The scandal involving Volkswagen cheating car pollution rules in the USA has raised serious questions about how long the UK government has known about the scandal.
It has also thrown a spotlight on emissions testingparticularly in Europe.
For years, campaigners have complained that emissions data claimed by manufacturers was a fantasy.
But amid warnings that owners of petrol-fuelled cars could also be dragged into the Volkswagen emissions rigging scandal, how worried should drivers and customers in Britain be?
The action against Volkswagen in the US began with diesel emissions research by the International Council on Clean Transportation in 2013 and 2014 which found a huge discrepancy in real-world performance and official laboratory tests.
When ‘DieselGate’ broke on Monday, a survey by Sewells Research suggested that 95% of company fleet decision makers believes the US investigation will extend to the UK, and 81% expect implications for the UK fleet market.
More than two thirds (68%) of 300 surveyed fleet decision makers believe cars in the UK will be affected and a large number (61%) will expect reimbursement for any resulting recalls in the UK.
Transport Secretary Patrick McLoughlin has since announced that diesel cars will be re-tested in Britain.
He has called for the European Commission to launch an urgent investigation after the German car manufacturer admitted that 11 million vehicles worldwide could have been fitted with software which misled regulators.
Cars were able to pass strict environmental checks, while still spewing out dangerous levels of nitrogen oxides on the road, thanks to software designed to switch on fume-suppressing technology during testing.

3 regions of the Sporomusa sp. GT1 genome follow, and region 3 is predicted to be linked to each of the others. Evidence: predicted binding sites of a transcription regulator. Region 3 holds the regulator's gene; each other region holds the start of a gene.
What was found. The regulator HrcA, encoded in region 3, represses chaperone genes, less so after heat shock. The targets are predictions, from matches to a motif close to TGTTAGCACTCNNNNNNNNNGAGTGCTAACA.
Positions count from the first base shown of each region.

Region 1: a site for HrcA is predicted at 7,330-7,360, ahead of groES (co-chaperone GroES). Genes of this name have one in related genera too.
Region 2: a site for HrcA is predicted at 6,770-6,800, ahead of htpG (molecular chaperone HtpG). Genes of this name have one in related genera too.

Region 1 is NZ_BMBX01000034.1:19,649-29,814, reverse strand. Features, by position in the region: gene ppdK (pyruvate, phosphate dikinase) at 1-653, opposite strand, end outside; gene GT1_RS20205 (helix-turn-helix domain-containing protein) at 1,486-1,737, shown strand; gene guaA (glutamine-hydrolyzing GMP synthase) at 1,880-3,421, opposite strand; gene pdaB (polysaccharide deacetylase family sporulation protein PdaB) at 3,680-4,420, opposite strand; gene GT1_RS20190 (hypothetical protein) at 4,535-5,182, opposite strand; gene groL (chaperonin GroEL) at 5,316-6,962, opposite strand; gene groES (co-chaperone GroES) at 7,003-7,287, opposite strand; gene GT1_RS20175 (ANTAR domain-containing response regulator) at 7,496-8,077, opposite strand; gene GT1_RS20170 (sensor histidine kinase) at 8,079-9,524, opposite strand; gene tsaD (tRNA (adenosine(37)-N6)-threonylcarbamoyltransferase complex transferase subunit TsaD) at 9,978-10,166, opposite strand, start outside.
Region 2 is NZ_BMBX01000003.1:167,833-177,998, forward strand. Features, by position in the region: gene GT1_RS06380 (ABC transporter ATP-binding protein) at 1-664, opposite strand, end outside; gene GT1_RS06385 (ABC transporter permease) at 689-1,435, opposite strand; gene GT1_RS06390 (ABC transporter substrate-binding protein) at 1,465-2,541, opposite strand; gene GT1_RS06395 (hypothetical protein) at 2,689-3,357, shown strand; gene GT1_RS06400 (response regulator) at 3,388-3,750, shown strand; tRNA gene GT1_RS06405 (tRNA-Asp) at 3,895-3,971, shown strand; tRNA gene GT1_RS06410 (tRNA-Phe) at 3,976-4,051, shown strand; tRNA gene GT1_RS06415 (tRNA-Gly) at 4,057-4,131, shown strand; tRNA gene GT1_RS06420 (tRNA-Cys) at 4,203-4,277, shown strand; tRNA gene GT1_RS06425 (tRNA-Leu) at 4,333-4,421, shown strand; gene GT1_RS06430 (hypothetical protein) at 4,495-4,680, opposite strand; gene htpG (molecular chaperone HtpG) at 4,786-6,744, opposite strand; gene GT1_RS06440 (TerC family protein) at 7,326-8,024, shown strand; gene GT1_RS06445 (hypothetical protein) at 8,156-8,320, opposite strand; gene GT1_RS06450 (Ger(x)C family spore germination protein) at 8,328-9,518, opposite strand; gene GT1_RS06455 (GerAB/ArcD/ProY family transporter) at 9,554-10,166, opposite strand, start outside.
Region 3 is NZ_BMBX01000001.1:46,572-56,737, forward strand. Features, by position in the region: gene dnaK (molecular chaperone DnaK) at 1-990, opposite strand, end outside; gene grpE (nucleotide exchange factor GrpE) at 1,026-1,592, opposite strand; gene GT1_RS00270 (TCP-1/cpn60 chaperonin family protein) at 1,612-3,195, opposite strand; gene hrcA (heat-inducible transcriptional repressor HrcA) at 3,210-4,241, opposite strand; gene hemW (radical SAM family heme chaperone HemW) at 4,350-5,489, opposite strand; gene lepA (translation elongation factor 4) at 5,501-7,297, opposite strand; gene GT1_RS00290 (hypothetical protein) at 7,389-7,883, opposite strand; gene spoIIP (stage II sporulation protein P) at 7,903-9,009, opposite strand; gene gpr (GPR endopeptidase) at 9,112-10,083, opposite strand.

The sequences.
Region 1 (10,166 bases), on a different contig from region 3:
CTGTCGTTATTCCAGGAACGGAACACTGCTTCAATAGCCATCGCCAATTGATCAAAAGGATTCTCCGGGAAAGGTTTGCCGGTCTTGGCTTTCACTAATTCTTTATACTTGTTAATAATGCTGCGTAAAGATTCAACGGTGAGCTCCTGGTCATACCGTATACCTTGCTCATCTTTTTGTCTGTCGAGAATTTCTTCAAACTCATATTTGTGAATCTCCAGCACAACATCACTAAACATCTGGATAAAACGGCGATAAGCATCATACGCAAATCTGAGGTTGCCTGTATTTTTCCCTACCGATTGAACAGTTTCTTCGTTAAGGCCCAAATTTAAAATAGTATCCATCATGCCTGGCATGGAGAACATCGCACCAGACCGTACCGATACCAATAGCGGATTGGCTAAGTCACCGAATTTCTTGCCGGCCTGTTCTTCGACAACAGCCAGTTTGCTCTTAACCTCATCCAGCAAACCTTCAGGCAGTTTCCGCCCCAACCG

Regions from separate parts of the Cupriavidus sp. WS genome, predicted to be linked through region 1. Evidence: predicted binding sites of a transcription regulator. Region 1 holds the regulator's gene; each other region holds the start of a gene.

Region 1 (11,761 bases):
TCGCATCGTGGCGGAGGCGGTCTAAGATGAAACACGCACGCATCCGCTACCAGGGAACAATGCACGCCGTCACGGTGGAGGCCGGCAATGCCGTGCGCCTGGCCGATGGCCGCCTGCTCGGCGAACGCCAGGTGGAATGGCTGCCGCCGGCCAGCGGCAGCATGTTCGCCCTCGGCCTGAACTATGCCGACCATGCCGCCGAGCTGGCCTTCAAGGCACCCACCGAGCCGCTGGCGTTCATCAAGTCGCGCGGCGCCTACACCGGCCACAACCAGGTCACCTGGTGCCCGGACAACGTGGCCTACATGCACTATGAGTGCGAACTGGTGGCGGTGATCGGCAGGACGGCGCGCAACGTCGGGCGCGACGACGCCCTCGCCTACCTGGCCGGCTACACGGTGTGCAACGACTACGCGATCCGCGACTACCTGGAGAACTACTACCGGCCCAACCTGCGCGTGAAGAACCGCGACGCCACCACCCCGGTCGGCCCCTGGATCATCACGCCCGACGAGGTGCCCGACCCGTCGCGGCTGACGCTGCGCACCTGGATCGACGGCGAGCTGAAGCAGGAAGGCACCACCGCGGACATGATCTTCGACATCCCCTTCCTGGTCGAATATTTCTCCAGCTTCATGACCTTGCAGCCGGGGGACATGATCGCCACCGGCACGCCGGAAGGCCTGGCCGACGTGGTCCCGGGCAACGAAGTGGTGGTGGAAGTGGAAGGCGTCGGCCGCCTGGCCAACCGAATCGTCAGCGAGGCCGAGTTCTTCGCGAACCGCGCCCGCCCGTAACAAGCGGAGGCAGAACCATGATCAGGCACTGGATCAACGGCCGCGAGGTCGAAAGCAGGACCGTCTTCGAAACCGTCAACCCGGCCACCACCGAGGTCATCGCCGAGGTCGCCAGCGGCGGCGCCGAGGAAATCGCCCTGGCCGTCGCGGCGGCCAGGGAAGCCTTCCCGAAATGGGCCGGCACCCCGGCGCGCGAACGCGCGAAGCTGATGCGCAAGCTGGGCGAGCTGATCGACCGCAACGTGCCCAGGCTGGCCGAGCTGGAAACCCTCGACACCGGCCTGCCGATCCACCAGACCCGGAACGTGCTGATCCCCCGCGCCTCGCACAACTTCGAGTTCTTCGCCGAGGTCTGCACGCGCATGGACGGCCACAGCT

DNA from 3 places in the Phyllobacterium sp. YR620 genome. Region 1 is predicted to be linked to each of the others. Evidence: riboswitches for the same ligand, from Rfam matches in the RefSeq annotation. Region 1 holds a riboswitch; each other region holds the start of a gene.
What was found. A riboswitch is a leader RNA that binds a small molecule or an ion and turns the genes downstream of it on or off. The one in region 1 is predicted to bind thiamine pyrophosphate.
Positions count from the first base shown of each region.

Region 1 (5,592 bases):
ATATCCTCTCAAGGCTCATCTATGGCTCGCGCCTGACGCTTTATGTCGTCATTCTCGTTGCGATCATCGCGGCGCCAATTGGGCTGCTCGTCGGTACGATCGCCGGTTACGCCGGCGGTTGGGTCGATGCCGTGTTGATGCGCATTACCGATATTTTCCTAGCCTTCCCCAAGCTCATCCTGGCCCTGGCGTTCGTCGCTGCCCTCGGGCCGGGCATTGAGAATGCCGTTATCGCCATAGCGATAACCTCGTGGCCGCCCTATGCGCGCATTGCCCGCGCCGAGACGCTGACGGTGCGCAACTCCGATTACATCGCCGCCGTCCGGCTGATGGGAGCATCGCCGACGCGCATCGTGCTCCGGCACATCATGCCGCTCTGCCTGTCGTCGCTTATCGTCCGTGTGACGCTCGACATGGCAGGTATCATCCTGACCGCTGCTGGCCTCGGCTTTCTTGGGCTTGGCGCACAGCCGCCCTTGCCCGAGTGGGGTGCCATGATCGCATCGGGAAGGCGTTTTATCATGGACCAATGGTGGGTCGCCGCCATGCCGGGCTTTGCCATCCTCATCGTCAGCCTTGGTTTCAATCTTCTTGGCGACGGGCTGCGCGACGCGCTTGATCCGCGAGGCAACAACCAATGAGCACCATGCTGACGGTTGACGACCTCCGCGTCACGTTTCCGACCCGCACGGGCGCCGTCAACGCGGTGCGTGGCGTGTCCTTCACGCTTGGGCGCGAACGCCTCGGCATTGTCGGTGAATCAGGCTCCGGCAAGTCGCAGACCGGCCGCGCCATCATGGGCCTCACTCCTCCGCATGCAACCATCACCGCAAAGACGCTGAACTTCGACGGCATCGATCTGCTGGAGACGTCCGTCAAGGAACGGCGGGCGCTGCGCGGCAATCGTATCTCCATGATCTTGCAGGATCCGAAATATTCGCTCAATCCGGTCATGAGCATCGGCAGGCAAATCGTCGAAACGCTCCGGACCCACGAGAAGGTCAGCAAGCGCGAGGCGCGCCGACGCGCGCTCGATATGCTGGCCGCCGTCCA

Fears have been expressed that millions of cars in Britain could now have to be recalled, and if manufacturers are forced to install new technology to cut fumes, car owners could see performance drop dramatically.
The situation has led to France’s finance minister to call for a “Europe-wide” probe while Germany, South Korea and Italy have all launched independent inquiries.
The Society of Motor Manufacturers & Traders (SMMT) has welcomed the UK government’s decision to re-examine the automotive emission testing that has been undertaken in the UK.
It said it is vital to reassure consumers that the cars operating on our roads are fully safe, legal and comply with all the latest emission requirements.
But according to SMMT chief executive Mike Hawes, there is “no evidence” to suggest a wider industry problem.
Mr Hawes said: “The UK automotive industry understands the concerns consumers may have following the actions of one manufacturer in regard to emissions testing and the subsequent decision to recall a large number of its cars. This is, however, an issue affecting just one company and there is no evidence to suggest that any other company is involved, let alone that this is an industry-wide issue.
“Consumers should be reassured that cars sold in the UK must comply with strict European laws. All cars must complete a standard emissions test, which, unlike in the US, is independently witnessed by a government-appointed independent agency.
“On the separate on-going debate about real world testing, the industry accepts that the current test method for cars is out of date and is seeking agreement from the European Commission for a new emissions test that embraces new testing technologies and which is more representative of on-road conditions.”
Meanwhile, car manufacturers are being encouraged to offer UK motorists a more comprehensive vehicle choice with the re-introduction of cleaner autogas LPG powered models.
With poor air quality thought to be responsible for more than 29,000 premature deaths each year in the UK, the stakes are high.